Linda Halcomb's Blog

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February 28, 2011 March 1, 2011

Filed under: Daily Post,Watercolors — lindahalcombfineart @ 8:54 am
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On January 1, 2011 I said I wanted to focus more time on learning Sumi-e and improving my landscape paintings this year. As of February 28, 2011 I have done neither. Are these still a priority? I decided YES so I did this landscape sketch with no preliminary drawing in my wet media sketchbook. I only had about 20 minutes to give but I took my first baby step. Yeah!

Landscape Sketch 02282011

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13 Responses to “February 28, 2011”

  1. lesliepaints Says:

    Loose, transparent and beautiful, Linda! Hope your back is still feeling better.

  2. Francis Says:

    Sumi-e, i bought a book on that two years back, never did have the courage to try it out. I guess it’s kind of similar to chinese rice paper painting but with more elegent stroke. Your painting looks great, keep up the good work.

  3. Rachel Says:

    I love this, Linda. Loose and watery and beautiful! good for you for jumping in…

  4. Very nice. I love sumi brushes, but I never learned to relate to sumi paper.

    • Linda Halcomb Says:

      Gretchen, I am very flexible. I do sumi-e strokes with my watercolors and sumi-e brushes and the other way around. I use sumi-e sketch and painting paper, newsprint, all sorts of Japanese papers and even cheap watercolor paper and ATC cards.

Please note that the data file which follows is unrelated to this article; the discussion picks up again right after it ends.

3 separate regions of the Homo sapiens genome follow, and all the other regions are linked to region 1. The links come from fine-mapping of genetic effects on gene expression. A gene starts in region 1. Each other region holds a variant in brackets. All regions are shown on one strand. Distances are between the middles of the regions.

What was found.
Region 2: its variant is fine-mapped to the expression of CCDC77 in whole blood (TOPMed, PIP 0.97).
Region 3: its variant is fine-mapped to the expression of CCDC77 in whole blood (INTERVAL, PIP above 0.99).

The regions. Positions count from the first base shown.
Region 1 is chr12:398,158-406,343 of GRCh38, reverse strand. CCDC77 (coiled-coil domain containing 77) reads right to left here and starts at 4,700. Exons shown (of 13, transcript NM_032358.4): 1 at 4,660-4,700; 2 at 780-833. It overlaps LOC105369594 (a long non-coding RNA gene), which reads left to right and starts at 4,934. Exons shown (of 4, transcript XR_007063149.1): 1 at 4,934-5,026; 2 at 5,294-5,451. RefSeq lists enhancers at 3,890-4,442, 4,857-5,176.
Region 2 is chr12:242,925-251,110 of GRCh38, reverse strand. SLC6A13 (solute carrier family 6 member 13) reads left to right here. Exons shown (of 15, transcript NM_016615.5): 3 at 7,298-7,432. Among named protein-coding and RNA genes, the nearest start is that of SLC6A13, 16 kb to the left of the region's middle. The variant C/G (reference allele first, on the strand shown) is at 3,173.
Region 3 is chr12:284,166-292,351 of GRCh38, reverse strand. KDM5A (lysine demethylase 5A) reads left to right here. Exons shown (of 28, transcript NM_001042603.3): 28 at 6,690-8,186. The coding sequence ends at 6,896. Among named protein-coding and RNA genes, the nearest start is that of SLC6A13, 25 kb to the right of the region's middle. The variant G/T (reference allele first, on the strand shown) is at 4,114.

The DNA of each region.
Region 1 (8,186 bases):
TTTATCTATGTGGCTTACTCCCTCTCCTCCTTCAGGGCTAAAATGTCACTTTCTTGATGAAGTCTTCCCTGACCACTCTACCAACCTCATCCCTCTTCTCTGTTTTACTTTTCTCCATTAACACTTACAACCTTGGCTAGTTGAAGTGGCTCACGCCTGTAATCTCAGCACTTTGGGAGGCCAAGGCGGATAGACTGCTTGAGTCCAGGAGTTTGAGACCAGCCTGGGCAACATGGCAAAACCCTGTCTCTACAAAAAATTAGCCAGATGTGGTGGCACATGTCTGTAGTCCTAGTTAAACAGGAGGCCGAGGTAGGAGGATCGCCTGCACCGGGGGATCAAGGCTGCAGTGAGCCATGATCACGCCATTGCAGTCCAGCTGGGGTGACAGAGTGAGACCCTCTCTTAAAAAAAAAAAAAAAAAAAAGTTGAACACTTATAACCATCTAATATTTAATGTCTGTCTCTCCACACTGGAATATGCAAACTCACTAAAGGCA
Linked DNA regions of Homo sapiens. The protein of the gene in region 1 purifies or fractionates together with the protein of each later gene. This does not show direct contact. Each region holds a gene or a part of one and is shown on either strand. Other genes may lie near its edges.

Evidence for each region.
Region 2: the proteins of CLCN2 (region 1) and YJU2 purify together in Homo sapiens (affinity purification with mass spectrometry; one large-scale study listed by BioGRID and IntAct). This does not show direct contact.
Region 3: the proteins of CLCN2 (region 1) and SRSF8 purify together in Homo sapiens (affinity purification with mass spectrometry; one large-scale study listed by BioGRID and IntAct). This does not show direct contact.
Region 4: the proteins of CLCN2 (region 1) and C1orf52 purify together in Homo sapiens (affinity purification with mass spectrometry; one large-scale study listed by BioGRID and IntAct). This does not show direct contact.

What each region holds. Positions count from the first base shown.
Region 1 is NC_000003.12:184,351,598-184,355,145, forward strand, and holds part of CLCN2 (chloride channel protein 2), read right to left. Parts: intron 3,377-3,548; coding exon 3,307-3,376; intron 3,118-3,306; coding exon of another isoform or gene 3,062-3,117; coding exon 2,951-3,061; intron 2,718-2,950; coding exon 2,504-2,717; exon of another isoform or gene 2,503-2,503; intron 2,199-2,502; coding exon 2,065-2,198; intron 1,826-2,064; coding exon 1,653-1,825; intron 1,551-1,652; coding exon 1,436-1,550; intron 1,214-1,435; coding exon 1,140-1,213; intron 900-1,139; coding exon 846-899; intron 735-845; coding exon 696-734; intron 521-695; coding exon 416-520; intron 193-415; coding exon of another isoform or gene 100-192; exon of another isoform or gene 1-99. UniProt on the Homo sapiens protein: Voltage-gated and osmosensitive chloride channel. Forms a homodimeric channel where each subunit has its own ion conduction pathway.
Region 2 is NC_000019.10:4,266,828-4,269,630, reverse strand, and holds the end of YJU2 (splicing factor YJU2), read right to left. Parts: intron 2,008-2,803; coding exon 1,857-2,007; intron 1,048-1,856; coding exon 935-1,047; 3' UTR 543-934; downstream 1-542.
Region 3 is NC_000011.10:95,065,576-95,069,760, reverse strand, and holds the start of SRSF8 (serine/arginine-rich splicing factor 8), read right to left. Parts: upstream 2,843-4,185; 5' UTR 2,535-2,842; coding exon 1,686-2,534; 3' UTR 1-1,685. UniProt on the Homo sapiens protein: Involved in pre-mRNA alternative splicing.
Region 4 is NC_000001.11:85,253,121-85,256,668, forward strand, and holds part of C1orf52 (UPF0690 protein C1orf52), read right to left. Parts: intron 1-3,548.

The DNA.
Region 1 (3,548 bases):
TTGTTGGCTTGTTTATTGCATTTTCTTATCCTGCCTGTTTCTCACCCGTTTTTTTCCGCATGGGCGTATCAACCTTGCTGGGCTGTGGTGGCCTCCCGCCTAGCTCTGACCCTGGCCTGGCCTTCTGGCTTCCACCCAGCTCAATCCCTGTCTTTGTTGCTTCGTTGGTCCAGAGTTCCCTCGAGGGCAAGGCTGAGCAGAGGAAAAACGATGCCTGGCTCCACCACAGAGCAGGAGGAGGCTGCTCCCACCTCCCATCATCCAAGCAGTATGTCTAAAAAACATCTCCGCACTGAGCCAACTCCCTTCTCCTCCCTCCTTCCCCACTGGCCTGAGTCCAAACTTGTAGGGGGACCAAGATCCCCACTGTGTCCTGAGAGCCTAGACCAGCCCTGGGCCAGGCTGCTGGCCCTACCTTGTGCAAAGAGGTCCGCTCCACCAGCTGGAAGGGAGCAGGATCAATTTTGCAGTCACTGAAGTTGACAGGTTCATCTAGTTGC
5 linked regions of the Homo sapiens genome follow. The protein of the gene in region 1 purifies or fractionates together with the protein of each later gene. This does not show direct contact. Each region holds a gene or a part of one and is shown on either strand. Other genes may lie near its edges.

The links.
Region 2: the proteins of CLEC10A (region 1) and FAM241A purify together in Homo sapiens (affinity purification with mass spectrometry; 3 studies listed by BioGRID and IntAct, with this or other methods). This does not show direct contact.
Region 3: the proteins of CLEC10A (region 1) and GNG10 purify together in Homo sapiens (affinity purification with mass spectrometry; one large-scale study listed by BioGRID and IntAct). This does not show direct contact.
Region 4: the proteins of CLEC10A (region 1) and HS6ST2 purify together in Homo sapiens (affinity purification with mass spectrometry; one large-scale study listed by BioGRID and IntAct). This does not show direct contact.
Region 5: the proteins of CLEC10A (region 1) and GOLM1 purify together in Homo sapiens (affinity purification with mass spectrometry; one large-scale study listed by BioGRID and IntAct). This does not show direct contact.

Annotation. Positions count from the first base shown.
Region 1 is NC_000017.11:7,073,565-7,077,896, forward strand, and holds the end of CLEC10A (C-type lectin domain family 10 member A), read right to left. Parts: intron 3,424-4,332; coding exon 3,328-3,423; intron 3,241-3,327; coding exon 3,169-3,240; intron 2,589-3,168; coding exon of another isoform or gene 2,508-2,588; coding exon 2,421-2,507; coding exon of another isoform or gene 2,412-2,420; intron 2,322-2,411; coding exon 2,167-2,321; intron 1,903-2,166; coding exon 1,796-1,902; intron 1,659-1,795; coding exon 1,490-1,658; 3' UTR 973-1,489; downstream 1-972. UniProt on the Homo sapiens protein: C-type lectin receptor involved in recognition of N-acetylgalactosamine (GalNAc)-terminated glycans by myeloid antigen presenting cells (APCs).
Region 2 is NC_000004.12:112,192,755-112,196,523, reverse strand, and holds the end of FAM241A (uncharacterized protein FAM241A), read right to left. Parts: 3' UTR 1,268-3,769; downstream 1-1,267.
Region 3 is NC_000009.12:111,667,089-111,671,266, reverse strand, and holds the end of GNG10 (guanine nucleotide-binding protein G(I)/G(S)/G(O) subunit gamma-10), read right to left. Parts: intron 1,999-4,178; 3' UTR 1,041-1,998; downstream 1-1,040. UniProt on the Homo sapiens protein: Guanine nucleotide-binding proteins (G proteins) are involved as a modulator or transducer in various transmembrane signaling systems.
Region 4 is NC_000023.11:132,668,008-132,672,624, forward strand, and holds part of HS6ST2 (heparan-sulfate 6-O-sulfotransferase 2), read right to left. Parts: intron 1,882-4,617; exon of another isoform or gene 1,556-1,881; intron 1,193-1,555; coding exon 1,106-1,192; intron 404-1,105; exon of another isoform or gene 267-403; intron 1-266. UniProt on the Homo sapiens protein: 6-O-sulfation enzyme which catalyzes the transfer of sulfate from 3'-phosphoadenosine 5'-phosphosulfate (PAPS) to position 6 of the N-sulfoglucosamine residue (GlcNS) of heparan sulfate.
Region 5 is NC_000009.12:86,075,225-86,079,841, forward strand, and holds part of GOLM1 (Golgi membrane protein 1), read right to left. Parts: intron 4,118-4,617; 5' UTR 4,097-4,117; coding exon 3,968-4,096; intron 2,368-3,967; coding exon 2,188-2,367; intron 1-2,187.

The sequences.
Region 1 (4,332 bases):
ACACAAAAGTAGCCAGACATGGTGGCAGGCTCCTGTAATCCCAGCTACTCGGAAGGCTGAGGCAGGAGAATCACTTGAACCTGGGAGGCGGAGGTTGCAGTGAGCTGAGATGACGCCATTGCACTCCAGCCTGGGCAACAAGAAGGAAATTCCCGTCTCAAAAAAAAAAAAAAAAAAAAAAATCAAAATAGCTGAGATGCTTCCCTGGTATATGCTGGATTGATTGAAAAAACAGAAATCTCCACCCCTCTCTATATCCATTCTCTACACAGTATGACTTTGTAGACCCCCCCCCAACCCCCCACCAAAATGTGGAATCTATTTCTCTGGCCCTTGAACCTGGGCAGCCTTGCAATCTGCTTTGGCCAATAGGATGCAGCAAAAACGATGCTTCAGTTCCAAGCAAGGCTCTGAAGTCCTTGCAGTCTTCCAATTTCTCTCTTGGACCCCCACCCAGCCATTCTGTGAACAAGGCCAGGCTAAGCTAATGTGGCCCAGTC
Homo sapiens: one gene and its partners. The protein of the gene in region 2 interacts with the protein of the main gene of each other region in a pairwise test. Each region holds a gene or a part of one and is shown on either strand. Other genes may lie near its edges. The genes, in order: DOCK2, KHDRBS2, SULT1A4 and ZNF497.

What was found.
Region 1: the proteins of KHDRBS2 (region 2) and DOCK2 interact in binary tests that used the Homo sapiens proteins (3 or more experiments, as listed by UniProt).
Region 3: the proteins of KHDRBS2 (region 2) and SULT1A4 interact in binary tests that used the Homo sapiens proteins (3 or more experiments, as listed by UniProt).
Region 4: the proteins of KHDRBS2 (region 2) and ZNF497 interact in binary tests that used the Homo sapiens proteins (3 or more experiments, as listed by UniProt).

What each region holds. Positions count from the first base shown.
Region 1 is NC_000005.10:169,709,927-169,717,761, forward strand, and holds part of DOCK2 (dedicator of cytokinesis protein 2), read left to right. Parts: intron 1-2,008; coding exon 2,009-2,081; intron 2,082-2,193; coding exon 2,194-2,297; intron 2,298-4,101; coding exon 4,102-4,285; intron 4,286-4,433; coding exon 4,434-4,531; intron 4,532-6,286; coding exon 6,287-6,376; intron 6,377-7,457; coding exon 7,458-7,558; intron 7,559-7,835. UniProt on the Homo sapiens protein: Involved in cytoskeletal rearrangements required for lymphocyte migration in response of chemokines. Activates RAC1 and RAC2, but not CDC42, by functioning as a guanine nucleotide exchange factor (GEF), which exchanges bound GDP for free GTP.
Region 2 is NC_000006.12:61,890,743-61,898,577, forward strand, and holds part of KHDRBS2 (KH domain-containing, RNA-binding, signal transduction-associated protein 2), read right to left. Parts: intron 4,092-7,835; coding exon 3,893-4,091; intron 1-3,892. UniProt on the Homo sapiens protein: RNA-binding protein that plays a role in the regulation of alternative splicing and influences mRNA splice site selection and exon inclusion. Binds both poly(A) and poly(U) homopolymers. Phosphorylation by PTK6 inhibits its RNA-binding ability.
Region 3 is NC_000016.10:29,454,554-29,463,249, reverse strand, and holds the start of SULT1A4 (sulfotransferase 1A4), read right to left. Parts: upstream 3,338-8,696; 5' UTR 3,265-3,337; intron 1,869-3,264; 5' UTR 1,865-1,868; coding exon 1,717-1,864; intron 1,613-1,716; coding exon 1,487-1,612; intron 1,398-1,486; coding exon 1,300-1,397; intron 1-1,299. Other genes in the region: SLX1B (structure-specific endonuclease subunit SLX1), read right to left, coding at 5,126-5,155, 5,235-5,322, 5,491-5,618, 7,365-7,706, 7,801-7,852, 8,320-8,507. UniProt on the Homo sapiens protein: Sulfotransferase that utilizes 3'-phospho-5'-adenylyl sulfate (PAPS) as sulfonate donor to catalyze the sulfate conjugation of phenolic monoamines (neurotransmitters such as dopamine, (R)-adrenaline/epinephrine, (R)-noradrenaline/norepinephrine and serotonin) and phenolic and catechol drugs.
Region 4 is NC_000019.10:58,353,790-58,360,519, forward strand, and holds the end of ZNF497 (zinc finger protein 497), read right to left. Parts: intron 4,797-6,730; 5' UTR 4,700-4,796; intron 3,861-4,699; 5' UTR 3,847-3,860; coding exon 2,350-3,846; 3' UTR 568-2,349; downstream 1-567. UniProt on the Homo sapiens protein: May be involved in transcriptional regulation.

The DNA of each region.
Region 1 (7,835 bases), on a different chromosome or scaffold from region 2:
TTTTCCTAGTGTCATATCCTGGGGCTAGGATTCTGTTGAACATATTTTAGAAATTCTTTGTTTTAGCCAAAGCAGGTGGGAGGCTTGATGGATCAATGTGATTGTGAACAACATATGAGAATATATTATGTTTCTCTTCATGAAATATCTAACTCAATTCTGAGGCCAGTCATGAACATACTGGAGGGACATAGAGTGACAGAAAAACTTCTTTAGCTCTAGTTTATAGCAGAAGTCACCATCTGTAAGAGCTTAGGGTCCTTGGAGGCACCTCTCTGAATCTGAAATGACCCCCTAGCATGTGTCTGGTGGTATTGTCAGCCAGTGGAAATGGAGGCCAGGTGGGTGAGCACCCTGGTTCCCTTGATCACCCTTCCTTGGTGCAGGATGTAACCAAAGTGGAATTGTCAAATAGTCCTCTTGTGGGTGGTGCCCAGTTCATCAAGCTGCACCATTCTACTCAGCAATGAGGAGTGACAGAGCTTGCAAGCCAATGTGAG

5. Harriett Smith Says:

    I LOVE your work!

  6. Beautiful!! I think it’s the spontaneous artworks that truly tap into are creative souls.

  7. davidtripp Says:

    This is gorgeous! Educate me about Sumi-e. I’ve heard the word but never followed up on what it involves. I really like the airiness of this sketch. Plenty of atmosphere. Impressionistic is how it strikes me. And you did it so quickly! I really have trouble loosening up and working fast like this. I don’t mean to, but I get caught up in detail, and that drags me to a screeching crawl.

  8. Hi David. Hope this helps – In his classic book Composition, American artist and educator Arthur Wesley Dow wrote this about sumi-e: “put upon the paper the fewest possible lines and tones; just enough to cause form, texture and effect to be felt. Every brush-touch must be full-charged with meaning, and useless detail eliminated. Put together all the good points in such a method, and you have the qualities of the highest art”. Sumi-e uses ink, usually black but they do make colored inks as well. It is an attempt to put the soul of the object on paper and the artist normally studies the object deeply before painting it. It is a case of less is more. Their are seven brush strokes and I lump calligraphy and painting together. For me Sumi-e is an interest because I want to improve my focus, painting strokes and compositions. Hope this isn’t too much info…


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